Lots of people have made up their minds about the candidate that they are going to select come November. Well, sometimes, the only way to calm down my 20-month-old grandson is to play a video featuring a dozen versions of the children’s song, “The Wheels on the Bus.”
Truthfully, between the conventions and ongoing international carnage, we need to make sure that we check the lug nuts on the wheels of our own buses before we make our final decisions. Consequently, the topic that I would like to pursue here is hopefulness, and the art and science of rational thinking.
I’m not going to write about Dallas, Baton Rouge, Paris, Brussels, Nice, Munich, Orlando, or Minnesota. I have no desire to readdress the wars in Syrian or Afghanistan. There will be no playing of the blame game on either party because, from my perspective, the wheels of both parties’ buses have been off more than once in this campaign. It’s been disagreeable, disgusting, and disconcerting.
My theme here is about something that one of my college professors spent an entire semester professing. We, as human beings, are no longer being taught to actually think anymore. Let me clarify this a little. We are not given the tools or the classes in rational, scientific method analytics to allow us to make sense of life. We spend our days consuming Pablum.
For the vast majority of us, the primary extent of our day-to-day existence is based almost purely on emotions. Logic hardly ever enters the equation. We are stimulus-response creatures that are mostly driven by the amygdala in our brain, and that almost always leads us into places that are not good for anyone.
We tend to focus on the mundane, the negative, the petty, the hideous, and the horrible, and that little thumb-sized amygdala gleefully sends fear, hatred, anger and paranoia throughout our brains. We mentally manipulate ourselves every day.
Much of the trouble that we are experiencing is coming from a worldwide lack of education. That, and our continued wars over whose God is better, contribute to producing a lack of rational hope. We end up living in a “whack a mole” continuum of crisis, anger, worry and warfare.
Don’t get me wrong, I’m not just pushing IQ here, I’m talking about EQ (emotional intelligence) as well. We all know very smart people who have the emotional capacity of a third-grade schoolyard bully, and some not-so-smart folks who have beautiful insights into the meaning of life.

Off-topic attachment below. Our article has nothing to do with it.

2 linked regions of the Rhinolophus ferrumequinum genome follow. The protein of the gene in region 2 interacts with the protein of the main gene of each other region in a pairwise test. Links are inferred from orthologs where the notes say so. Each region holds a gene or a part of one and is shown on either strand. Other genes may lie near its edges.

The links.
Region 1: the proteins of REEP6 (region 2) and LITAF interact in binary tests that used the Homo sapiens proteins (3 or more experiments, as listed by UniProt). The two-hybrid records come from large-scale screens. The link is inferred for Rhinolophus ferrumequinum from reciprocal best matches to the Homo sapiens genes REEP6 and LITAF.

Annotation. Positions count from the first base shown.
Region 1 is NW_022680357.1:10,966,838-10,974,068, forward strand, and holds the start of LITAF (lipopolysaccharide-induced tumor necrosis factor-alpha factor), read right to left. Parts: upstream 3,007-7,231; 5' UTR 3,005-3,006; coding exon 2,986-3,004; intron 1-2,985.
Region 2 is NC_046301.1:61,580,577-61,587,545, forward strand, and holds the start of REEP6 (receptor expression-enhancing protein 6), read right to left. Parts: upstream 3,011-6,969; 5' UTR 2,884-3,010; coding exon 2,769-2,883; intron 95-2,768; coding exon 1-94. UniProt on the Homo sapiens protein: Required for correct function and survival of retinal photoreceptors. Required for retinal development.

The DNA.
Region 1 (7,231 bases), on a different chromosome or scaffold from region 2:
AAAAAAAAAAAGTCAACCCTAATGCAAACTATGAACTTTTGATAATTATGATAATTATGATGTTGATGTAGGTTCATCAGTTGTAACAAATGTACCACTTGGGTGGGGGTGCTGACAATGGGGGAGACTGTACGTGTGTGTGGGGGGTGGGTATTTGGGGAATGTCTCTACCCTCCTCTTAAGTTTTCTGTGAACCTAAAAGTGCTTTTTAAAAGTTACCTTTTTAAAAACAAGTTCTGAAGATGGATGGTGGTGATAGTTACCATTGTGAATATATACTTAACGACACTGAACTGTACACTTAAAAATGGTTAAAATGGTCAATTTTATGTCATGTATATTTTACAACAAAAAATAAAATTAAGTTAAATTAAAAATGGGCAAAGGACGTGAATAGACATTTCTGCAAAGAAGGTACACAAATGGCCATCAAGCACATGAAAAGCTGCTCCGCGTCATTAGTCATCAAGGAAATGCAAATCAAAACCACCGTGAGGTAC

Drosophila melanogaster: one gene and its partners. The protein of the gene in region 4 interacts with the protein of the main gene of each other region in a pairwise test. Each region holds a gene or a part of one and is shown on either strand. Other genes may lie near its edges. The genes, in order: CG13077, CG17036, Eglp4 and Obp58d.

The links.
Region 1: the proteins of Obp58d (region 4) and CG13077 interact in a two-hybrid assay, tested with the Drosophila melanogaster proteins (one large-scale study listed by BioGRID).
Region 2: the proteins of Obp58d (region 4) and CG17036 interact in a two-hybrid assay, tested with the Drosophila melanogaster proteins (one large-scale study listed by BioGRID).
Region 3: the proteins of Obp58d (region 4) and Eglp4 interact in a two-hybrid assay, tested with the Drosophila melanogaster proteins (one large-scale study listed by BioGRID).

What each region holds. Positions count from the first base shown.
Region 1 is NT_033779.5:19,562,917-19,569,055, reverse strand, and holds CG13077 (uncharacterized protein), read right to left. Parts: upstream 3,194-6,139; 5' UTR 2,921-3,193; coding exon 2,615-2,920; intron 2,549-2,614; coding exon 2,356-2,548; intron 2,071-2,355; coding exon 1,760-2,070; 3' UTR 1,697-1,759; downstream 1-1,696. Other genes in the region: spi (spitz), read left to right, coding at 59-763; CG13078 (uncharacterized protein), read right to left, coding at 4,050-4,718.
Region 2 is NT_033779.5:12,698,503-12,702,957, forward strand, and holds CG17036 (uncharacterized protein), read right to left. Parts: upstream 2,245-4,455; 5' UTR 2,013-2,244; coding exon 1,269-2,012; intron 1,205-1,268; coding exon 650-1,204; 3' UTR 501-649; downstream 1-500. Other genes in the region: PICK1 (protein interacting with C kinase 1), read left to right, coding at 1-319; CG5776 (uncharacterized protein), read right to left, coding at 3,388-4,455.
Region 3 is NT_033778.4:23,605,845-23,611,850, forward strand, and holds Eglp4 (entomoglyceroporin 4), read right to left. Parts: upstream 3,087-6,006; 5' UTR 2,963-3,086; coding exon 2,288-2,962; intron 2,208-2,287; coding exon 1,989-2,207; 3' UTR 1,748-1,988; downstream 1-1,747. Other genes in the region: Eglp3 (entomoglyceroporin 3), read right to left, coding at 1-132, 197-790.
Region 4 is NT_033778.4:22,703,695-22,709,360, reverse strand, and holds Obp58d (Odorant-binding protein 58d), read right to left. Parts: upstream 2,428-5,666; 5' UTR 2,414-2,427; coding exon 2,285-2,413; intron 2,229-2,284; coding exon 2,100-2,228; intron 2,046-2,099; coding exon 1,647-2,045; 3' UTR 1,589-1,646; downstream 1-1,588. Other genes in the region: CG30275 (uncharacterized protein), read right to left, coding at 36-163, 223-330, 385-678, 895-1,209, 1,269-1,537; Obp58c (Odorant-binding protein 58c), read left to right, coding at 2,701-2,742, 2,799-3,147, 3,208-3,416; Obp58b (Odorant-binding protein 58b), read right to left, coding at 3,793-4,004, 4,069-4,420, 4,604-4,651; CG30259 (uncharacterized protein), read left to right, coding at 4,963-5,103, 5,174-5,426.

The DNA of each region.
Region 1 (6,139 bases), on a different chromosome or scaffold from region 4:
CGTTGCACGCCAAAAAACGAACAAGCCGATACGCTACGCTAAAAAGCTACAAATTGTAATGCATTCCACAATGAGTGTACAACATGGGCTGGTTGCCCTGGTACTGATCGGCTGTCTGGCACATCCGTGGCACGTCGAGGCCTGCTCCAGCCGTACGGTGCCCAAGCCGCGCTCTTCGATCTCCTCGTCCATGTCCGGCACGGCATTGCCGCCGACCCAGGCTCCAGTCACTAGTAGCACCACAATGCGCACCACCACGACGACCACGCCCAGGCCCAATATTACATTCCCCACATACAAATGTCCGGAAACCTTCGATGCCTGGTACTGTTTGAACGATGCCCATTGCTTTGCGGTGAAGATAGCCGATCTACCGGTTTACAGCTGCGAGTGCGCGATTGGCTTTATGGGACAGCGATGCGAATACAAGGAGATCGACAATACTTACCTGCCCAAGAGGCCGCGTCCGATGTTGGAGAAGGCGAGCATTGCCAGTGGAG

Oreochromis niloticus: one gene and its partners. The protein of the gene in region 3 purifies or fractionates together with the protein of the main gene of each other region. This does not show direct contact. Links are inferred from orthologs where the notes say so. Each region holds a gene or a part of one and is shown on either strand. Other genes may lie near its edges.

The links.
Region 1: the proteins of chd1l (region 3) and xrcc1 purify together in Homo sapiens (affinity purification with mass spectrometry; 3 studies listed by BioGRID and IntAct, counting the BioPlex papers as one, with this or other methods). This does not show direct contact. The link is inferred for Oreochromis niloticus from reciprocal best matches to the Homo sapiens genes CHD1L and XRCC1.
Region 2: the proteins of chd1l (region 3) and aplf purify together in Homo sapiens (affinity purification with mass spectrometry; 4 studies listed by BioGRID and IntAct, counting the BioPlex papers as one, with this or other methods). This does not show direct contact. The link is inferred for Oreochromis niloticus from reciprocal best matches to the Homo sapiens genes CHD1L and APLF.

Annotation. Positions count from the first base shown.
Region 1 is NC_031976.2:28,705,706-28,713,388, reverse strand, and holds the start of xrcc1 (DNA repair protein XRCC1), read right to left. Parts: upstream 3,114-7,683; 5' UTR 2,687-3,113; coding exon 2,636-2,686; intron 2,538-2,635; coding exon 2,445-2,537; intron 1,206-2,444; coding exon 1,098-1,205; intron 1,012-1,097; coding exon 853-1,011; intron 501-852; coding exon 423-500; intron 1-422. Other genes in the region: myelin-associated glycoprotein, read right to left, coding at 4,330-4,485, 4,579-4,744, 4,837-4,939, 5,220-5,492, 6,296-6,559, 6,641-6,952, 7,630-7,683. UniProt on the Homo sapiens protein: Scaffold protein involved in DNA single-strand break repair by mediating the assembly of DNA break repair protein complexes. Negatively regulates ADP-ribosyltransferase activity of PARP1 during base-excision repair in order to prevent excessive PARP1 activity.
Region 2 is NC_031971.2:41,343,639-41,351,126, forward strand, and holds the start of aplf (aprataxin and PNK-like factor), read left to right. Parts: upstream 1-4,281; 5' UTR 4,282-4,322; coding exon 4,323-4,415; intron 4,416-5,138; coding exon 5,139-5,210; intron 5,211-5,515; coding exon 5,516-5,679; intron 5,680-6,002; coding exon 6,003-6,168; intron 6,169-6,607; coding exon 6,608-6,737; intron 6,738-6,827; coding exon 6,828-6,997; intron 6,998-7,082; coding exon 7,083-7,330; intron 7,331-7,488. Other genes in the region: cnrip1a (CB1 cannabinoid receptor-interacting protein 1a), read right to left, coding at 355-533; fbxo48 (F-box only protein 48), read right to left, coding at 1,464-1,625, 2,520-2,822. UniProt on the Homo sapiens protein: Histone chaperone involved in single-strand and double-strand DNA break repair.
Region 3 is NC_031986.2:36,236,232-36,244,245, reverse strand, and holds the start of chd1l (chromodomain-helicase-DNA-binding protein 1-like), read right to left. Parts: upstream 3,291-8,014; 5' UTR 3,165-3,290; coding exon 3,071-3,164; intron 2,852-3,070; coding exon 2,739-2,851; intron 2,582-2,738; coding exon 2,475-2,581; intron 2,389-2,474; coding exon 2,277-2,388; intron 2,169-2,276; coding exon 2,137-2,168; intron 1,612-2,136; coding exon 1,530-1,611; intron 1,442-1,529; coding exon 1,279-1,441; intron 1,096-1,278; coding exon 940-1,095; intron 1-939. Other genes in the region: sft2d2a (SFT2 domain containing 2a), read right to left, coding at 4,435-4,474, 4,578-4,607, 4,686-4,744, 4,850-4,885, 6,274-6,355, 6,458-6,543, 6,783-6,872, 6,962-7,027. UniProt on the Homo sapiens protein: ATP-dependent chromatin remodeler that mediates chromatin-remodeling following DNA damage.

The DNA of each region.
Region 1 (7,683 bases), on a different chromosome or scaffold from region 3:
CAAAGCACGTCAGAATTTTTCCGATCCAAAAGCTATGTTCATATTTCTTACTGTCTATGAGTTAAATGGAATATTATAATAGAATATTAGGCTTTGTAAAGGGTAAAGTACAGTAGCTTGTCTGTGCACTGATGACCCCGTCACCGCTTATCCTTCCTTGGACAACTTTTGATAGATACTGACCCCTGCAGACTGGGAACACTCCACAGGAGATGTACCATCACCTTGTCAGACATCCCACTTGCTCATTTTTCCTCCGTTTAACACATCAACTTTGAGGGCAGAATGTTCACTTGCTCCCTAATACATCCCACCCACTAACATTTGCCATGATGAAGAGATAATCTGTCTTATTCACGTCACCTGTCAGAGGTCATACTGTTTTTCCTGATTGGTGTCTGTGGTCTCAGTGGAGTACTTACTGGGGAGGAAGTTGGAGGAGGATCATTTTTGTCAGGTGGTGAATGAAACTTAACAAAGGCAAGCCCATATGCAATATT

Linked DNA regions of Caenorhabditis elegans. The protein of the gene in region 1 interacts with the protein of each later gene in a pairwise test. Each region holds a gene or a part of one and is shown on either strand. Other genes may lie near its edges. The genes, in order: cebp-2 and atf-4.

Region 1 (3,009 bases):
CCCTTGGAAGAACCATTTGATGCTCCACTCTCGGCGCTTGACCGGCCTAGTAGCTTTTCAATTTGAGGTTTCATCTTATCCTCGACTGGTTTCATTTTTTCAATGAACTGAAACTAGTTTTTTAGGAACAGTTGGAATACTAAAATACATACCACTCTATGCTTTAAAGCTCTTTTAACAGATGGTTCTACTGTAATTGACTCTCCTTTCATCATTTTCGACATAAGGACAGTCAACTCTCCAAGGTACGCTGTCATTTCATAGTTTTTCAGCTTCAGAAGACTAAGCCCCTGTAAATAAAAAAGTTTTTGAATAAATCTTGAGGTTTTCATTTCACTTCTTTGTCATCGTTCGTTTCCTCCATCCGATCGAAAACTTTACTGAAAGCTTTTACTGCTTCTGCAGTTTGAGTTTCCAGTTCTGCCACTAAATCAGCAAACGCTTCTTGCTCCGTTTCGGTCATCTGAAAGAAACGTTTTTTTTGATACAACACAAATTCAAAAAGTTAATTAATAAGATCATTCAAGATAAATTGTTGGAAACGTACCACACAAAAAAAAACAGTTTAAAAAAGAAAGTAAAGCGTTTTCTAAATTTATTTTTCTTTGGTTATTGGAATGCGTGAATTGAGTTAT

As a capitalistic society, we tend to elevate and sometimes worship people who have worked their way to the top of the food chain. Even through many have done it through ruthless exploitation, their wealth seems to elevate them to a God-like status of perceived genius among the masses.
When we look at the Bronze Age, the era where today’s terrorists live emotionally and intellectually, we can easily see how stupid mankind is capable of being. So, the question becomes “How do we protect ourselves from stupid?”
The anger that we see in today’s culture may be well deserved, but the solutions are not simply one person solutions. Unwinding corrupt practices can only occur if we can get to the root of the WIFM equation (What’s in it for me?) It requires finding out who the puppeteer is, and what indeed is in it for him?
If this seemed slanted toward one candidate or the other, I apologize. It is my sincere desire to encourage all of us to try to make a positive difference in our own and other peoples’ lives. I’m just asking that we think about it and not vote with our amygdala. I’m hoping that our better selves take a few minutes to really contemplate the words that are being thrown around because some of them are deadly.